How does your leader affect your business—lessons from TOMS shoes

By Katy Snyder, JVA Consulting

Many nonprofits have very visible, charismatic leaders. In the wake of the Komen debacle, and the public scrutiny of leader Nancy G. Brinker’s personal life, it seems that increased scrutiny of charity leaders and their personal lives will become the new normal. A recent Chronicle of Philanthropy profile of TOMS shoes founder, Blake Mycoskie, delves into the personal life of the very visible founder and his One for One shoe campaign. Read on for some takeaways from the TOMS case, and to find out how to make sure your personal beliefs don’t interfere with your brand. 

The Chronicle story reveals some lesser-known facts about TOMS’ hip, young founder, including that he made several attempts to break into the limelight before starting TOMS—both as an Amazing Race contestant and representing Texas in a national “Most Eligible Bachelor” contest. These early brushes with fame may make it less surprising that Mycoskie has become the focal point of TOMS’ commercials in which he—tan, with perfectly disheveled curls—delivers TOMS shoes to needy kids.

The Chronicle piece also discusses the criticism of the TOMS’ One for One business model, through which of a pair of TOMS shoes are donated to a needy child each time someone buys a pair of TOMS. Critics have suggested that many of the children receiving donated TOMS shoes do not need the shoes (and/or have other needs that are more pressing), that the practice of donating shoes is unsustainable—kids will eventually outgrow the shoes—and that TOMS doesn’t consult the communities it works with to see if there are other needs that are more urgent than shoes.

Furthermore, the Chronicle reports, TOMS seems to favor religious-affiliated schools—in itself not a problem—but some video clips on TOMS’ website appear to have edited out the religious aspects of its giving practices. In a public relations flap, Mycoskie was forced to apologize after an appearance at the openly anti-gay-marriage Focus on the Family led many TOMS’ customers to complain.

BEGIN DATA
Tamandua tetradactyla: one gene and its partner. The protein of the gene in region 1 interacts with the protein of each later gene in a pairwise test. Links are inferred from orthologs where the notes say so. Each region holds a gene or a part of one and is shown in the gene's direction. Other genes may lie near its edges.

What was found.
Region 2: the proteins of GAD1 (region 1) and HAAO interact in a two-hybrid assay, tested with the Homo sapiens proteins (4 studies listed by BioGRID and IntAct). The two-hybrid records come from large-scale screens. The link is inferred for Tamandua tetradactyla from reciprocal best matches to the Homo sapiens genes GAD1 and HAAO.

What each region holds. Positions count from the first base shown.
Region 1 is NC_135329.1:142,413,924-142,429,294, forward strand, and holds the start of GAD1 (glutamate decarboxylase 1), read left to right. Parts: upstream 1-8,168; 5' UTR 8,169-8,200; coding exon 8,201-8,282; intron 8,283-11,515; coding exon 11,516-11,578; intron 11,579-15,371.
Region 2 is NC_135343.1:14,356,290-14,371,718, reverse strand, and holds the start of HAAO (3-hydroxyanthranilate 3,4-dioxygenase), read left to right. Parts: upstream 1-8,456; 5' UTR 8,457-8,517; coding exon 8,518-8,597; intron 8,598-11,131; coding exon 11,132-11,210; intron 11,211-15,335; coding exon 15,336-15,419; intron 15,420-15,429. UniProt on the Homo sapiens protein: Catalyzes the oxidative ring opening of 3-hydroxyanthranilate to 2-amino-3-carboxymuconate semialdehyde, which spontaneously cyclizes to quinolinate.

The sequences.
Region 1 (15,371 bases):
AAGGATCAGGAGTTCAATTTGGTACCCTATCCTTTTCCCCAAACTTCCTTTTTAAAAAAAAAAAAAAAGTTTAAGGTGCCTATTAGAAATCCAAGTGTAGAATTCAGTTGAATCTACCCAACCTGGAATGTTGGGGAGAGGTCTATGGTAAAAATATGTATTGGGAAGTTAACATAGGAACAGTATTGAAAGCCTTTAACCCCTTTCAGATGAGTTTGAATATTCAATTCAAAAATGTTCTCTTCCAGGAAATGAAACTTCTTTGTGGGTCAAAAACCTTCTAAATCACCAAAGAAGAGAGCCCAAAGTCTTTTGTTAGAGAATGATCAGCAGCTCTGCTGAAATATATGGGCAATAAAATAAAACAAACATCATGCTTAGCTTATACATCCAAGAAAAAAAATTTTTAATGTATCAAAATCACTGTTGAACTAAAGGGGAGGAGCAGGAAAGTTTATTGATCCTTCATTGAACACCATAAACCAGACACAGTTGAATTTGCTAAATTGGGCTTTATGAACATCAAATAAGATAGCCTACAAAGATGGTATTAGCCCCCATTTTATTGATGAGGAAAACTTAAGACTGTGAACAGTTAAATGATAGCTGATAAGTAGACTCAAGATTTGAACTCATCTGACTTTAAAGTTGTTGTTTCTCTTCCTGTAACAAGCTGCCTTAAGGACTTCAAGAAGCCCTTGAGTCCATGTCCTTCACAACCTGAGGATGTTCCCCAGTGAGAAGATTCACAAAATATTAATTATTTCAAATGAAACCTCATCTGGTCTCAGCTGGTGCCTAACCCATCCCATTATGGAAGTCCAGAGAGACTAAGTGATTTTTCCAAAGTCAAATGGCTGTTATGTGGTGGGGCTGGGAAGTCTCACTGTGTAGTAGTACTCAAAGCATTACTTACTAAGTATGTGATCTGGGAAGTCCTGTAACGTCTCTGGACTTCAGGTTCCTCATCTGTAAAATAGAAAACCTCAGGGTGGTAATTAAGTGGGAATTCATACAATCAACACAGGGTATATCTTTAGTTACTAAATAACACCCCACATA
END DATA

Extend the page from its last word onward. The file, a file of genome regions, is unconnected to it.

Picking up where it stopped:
So what can your nonprofit take away from TOMS?

Be upfront. What are the values of your organization? If your organization is religious, share that with your target audience and donors. There are numerous religious organizations that do great work. Donors and consumers want to know where their money is going, and it is your job to be transparent. While you might be worried that wearing religious values on your sleeve will scare away donors (or consumers, as is the case with TOMS), it is much more important to be clear with your donors and constituents about what your mission is. If there are religious components to your programs, make that clear. You will likely attract donors who share your beliefs, and you won’t experience the backlash that can come with concealing your beliefs (think Komen’s stance on Planned Parenthood).

Make sure your leadership doesn’t overshadow your organization. At the same time that an ED must keep a separation between his/her personality and the brand, the ED is also the public face of an organization. Problems can arise when a nonprofit’s brand becomes too wrapped up in the founder’s or ED’s image—if he or she is viewed in a negative light, it is almost impossible for a nonprofit to maintain a positive image or brand; conversely, if he or she is extremely well-liked and synonymous with the brand, an organization can lose supporters—who may be more loyal to the leader than to the nonprofit’s mission—when the leader leaves. As Jim Collins, author of Good to Great says, the best leaders don’t make the success of the company about themselves, and by doing so, they leave the company better positioned for success and longevity than they found it.